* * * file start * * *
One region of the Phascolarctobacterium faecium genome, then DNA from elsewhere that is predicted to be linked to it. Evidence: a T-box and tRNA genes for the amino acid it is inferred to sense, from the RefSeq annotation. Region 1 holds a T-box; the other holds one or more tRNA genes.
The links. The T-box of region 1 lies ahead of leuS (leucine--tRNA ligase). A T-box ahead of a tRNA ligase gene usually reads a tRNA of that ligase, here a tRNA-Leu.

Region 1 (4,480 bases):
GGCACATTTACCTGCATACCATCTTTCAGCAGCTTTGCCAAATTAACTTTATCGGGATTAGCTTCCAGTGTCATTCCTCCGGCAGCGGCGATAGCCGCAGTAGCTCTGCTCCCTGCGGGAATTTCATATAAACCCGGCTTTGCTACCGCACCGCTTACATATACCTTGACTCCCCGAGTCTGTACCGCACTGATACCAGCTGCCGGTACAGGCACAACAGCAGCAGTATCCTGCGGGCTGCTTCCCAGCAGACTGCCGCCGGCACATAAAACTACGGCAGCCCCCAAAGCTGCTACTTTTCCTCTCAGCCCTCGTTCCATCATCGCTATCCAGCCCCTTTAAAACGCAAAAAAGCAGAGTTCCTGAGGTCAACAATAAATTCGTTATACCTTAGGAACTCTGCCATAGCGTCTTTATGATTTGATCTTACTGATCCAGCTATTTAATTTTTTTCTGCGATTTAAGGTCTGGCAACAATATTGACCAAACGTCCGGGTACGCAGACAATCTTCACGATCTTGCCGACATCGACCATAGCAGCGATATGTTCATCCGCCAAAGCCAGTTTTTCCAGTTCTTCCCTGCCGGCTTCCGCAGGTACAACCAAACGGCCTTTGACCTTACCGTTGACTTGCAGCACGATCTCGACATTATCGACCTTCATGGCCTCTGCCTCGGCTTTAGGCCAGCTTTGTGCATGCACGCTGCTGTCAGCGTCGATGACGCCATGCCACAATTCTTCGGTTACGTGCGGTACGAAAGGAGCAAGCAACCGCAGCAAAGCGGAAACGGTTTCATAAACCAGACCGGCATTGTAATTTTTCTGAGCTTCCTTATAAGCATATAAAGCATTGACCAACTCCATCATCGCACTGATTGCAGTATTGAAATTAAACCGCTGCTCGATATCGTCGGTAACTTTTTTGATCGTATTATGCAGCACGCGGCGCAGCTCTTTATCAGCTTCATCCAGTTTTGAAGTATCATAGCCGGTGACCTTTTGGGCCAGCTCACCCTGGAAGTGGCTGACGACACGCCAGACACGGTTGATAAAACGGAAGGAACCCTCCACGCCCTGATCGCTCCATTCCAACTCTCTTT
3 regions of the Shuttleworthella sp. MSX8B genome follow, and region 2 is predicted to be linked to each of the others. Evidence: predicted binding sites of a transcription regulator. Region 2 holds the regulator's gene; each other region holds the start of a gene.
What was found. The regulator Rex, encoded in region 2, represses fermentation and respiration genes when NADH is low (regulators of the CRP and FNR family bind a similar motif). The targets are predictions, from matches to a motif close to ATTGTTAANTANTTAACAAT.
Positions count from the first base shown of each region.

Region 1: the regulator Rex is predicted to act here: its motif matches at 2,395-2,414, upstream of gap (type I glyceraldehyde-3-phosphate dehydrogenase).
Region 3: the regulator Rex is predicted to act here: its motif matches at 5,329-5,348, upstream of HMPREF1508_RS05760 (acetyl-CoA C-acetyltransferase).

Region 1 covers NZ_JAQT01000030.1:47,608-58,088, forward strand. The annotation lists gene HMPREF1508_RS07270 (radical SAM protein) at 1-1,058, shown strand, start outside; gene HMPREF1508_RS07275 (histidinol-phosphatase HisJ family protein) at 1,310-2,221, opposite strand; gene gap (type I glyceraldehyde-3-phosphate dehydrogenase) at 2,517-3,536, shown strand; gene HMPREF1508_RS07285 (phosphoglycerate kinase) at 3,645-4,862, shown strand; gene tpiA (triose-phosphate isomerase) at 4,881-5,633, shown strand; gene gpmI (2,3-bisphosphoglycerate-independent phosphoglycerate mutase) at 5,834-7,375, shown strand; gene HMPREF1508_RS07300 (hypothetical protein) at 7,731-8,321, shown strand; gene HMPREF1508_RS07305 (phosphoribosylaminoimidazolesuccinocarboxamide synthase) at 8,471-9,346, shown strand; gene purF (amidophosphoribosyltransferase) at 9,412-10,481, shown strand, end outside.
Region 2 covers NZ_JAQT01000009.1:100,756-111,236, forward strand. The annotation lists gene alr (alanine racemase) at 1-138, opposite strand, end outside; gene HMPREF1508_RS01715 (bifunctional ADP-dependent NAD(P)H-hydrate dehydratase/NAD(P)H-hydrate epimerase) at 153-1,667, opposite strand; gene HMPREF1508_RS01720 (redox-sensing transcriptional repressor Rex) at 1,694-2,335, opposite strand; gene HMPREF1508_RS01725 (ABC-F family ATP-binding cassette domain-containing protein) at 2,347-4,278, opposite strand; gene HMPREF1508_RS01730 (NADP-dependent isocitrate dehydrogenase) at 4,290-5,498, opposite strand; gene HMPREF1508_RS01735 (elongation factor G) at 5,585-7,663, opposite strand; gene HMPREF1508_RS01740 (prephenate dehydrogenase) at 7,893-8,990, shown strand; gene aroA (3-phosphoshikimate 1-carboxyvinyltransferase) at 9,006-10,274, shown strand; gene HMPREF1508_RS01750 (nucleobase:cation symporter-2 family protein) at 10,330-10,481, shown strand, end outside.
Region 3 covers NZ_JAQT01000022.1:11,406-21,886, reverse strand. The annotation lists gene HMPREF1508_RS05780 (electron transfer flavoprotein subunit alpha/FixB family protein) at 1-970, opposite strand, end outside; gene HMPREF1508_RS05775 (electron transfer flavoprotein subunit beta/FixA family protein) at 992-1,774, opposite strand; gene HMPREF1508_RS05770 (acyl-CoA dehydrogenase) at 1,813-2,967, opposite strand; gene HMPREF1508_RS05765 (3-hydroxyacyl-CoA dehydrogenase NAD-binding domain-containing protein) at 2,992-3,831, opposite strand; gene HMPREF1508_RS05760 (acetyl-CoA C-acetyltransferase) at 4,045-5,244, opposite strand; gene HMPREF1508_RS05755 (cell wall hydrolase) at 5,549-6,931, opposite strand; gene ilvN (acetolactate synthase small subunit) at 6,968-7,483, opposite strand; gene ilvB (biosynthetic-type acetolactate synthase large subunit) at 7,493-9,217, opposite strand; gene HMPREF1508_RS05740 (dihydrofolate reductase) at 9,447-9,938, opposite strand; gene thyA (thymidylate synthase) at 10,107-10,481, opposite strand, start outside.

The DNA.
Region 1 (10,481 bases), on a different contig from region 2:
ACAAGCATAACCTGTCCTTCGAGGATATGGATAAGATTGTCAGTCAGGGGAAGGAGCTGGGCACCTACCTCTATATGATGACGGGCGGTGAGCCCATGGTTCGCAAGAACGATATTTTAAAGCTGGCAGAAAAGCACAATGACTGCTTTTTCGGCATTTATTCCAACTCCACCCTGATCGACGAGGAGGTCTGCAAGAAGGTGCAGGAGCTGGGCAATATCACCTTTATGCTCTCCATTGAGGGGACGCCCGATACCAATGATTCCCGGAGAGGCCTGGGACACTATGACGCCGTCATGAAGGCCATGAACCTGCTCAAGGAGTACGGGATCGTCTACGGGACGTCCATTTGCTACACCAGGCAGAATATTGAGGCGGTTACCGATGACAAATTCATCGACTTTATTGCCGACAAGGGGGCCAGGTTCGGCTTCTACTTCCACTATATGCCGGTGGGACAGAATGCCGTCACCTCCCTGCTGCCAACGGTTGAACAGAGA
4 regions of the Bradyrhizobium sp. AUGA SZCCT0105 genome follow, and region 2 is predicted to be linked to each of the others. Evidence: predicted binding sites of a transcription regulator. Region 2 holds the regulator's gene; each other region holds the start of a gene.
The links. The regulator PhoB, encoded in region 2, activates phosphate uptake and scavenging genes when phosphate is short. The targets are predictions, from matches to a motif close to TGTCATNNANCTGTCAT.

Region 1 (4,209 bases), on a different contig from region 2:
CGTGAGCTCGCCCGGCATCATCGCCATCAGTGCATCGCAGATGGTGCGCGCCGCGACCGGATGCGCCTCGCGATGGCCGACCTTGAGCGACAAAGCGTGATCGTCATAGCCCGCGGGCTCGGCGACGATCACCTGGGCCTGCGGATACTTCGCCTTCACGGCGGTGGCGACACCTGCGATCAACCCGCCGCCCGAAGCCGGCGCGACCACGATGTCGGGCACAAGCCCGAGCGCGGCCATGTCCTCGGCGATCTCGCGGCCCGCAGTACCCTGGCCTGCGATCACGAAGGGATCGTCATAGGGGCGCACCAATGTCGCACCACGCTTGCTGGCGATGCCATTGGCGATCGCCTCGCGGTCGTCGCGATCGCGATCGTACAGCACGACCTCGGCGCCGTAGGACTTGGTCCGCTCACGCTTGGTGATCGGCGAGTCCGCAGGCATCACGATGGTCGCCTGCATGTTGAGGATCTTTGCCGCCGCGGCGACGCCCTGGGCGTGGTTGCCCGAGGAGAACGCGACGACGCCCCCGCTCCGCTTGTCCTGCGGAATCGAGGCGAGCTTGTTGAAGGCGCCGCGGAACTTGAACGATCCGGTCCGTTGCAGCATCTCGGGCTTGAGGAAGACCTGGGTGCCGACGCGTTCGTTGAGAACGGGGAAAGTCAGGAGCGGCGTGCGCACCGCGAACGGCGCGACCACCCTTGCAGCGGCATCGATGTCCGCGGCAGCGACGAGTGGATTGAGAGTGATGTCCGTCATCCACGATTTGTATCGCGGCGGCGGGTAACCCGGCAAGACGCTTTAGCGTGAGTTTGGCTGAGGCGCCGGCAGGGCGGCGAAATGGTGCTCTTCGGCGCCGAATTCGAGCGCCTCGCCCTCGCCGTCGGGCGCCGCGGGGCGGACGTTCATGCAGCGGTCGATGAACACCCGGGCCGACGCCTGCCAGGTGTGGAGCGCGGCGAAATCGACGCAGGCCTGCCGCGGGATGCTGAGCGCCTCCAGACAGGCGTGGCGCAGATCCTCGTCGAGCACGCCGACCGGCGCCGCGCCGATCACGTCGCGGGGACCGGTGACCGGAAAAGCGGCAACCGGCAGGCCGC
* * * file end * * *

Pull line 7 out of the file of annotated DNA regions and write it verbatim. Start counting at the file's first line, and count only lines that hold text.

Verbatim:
Positions count from the first base shown of each region.